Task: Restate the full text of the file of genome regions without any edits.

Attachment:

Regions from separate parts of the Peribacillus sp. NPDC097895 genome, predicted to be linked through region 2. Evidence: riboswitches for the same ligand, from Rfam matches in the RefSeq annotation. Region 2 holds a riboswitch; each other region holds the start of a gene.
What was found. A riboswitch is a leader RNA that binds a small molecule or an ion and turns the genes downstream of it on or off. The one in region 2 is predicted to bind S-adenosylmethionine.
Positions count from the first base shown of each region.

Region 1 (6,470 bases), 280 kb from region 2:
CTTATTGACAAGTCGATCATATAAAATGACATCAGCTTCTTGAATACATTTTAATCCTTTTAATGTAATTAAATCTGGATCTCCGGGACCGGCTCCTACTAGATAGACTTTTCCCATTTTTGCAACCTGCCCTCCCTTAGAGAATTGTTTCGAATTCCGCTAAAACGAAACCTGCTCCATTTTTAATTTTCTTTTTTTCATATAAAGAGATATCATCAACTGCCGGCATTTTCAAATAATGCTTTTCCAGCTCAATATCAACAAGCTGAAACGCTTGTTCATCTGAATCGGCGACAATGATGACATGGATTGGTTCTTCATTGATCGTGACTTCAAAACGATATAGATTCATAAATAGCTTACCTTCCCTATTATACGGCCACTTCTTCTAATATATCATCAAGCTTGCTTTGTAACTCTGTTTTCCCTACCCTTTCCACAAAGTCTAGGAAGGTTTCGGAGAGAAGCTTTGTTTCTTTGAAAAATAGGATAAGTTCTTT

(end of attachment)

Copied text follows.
Regions from separate parts of the Peribacillus sp. NPDC097895 genome, predicted to be linked through region 2. Evidence: riboswitches for the same ligand, from Rfam matches in the RefSeq annotation. Region 2 holds a riboswitch; each other region holds the start of a gene.
What was found. A riboswitch is a leader RNA that binds a small molecule or an ion and turns the genes downstream of it on or off. The one in region 2 is predicted to bind S-adenosylmethionine.
Positions count from the first base shown of each region.

Region 1 (6,470 bases), 280 kb from region 2:
CTTATTGACAAGTCGATCATATAAAATGACATCAGCTTCTTGAATACATTTTAATCCTTTTAATGTAATTAAATCTGGATCTCCGGGACCGGCTCCTACTAGATAGACTTTTCCCATTTTTGCAACCTGCCCTCCCTTAGAGAATTGTTTCGAATTCCGCTAAAACGAAACCTGCTCCATTTTTAATTTTCTTTTTTTCATATAAAGAGATATCATCAACTGCCGGCATTTTCAAATAATGCTTTTCCAGCTCAATATCAACAAGCTGAAACGCTTGTTCATCTGAATCGGCGACAATGATGACATGGATTGGTTCTTCATTGATCGTGACTTCAAAACGATATAGATTCATAAATAGCTTACCTTCCCTATTATACGGCCACTTCTTCTAATATATCATCAAGCTTGCTTTGTAACTCTGTTTTCCCTACCCTTTCCACAAAGTCTAGGAAGGTTTCGGAGAGAAGCTTTGTTTCTTTGAAAAATAGGATAAGTTCTTT